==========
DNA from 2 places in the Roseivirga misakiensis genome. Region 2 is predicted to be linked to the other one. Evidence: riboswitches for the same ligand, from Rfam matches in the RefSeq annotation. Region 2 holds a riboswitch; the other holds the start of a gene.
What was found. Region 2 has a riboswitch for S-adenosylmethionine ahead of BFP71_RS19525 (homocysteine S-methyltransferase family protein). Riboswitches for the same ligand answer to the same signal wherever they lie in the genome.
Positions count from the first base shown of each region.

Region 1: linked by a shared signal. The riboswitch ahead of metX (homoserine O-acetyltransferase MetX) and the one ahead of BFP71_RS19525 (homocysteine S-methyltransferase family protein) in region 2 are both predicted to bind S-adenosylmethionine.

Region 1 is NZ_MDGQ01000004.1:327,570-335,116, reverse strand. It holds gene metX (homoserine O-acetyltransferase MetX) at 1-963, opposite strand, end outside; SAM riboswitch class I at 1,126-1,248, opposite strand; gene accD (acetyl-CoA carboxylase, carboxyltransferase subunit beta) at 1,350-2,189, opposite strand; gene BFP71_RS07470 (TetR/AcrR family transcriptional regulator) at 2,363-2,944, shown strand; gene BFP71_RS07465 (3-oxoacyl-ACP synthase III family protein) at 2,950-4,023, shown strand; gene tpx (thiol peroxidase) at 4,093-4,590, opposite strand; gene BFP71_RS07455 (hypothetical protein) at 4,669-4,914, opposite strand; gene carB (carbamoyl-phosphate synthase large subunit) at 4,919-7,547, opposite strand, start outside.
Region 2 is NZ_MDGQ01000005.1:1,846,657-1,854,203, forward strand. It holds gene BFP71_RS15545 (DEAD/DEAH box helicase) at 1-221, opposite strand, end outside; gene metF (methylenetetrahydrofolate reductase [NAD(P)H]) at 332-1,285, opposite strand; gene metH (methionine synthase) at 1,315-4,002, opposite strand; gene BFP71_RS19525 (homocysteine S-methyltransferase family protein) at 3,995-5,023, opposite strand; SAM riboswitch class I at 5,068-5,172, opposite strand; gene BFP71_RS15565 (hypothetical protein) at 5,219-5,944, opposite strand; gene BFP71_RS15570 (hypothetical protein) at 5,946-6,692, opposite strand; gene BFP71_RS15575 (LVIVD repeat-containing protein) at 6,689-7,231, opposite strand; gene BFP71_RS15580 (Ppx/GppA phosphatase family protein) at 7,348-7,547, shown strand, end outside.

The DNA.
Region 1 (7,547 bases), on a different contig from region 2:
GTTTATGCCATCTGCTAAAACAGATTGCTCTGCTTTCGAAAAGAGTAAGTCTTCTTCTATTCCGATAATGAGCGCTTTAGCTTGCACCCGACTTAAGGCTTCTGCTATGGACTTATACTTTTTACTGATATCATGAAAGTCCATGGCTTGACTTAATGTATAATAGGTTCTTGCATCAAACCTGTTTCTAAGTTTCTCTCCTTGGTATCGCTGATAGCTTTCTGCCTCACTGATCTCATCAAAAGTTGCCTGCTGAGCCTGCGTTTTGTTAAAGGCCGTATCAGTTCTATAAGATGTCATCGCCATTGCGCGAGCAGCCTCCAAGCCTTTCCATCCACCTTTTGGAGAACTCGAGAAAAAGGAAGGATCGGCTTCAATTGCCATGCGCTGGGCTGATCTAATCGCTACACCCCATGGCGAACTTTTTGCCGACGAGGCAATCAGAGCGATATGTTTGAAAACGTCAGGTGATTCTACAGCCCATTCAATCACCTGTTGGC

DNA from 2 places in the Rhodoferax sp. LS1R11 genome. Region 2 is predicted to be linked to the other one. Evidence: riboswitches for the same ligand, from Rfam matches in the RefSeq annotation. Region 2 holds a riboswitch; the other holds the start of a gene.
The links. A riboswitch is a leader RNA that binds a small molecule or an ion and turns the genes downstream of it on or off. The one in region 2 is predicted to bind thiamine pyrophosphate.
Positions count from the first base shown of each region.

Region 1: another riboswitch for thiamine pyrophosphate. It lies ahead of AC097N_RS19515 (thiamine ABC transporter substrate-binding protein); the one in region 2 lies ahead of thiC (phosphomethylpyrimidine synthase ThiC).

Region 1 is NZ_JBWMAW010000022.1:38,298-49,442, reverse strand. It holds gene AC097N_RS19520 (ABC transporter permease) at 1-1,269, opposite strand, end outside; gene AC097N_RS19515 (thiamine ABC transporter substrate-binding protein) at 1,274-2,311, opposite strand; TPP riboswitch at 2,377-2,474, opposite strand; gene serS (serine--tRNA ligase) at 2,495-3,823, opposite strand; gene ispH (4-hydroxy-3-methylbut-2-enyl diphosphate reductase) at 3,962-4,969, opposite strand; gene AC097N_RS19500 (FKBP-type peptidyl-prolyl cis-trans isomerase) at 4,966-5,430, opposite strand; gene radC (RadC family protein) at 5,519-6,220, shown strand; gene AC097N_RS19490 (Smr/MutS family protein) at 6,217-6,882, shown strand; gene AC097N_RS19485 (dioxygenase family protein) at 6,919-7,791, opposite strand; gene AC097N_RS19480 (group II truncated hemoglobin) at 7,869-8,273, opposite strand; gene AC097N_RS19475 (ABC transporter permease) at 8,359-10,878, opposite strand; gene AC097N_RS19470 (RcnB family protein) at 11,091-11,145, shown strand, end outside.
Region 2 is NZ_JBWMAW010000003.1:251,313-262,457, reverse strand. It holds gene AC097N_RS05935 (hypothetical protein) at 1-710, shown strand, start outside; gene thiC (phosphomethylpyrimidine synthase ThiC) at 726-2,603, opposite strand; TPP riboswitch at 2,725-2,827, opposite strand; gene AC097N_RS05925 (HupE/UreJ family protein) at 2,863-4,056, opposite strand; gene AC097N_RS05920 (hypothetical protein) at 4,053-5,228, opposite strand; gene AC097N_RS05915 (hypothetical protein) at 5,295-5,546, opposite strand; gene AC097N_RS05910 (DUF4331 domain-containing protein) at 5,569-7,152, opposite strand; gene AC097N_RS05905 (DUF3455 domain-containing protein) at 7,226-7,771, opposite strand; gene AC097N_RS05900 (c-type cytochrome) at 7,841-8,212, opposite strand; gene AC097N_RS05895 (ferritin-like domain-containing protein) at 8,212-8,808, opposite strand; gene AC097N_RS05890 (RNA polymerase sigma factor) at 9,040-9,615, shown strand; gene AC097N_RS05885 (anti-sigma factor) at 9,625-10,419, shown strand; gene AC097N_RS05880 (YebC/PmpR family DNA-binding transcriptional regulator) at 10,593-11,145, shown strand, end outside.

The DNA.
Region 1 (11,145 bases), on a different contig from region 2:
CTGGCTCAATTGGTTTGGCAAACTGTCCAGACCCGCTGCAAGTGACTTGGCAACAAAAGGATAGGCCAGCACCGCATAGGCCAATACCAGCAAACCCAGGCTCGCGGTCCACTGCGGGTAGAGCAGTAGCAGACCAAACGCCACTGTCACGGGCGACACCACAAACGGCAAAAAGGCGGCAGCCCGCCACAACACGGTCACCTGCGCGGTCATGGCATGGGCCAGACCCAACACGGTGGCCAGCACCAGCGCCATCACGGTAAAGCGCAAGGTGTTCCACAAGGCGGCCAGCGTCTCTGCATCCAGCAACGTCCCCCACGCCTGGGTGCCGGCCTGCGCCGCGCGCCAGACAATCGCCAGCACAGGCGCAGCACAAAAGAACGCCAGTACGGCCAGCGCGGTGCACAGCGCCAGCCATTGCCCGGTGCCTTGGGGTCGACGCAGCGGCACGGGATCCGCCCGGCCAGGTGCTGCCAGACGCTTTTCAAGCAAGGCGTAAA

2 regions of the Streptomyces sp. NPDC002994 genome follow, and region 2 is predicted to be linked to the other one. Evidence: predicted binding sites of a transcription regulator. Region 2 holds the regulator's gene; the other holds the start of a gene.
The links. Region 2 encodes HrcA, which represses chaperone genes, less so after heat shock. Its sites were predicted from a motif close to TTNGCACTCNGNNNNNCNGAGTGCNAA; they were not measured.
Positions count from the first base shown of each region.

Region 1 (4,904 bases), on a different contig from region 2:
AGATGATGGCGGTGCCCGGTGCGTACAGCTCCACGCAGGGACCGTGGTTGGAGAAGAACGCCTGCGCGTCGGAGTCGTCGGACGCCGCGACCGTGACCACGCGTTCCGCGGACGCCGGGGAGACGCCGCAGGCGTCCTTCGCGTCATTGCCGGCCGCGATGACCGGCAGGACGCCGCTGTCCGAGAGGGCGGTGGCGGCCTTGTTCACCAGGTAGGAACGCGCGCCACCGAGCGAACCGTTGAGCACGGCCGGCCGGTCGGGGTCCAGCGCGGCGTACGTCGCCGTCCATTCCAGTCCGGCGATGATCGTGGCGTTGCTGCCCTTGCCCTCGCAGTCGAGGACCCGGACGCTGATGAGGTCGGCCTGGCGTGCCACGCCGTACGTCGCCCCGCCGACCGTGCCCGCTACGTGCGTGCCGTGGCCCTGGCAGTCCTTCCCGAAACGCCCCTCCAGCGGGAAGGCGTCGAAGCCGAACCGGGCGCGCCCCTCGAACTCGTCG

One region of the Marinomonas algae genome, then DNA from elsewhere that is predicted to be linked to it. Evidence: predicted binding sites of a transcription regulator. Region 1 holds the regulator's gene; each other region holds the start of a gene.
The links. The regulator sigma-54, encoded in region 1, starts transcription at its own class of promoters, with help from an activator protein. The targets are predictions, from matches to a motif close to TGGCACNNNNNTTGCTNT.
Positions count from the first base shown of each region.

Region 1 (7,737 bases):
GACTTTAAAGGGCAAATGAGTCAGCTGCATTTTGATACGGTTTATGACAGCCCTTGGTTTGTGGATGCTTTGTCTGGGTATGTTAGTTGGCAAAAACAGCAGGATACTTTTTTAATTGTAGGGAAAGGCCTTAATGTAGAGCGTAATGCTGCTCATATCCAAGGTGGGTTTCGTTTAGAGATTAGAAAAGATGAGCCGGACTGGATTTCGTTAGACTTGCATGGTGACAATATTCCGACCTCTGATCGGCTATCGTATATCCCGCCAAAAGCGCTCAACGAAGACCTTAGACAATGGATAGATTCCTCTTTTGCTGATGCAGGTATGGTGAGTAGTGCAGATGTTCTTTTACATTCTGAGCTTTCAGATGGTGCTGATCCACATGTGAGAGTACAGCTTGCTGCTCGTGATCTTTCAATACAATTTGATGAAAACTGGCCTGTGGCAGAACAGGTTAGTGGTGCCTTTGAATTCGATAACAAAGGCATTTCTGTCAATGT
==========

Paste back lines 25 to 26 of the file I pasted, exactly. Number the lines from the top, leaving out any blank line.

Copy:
The links. The regulator sigma-54, encoded in region 1, starts transcription at its own class of promoters, with help from an activator protein. The targets are predictions, from matches to a motif close to TGGCACNNNNNTTGCTNT.
Positions count from the first base shown of each region.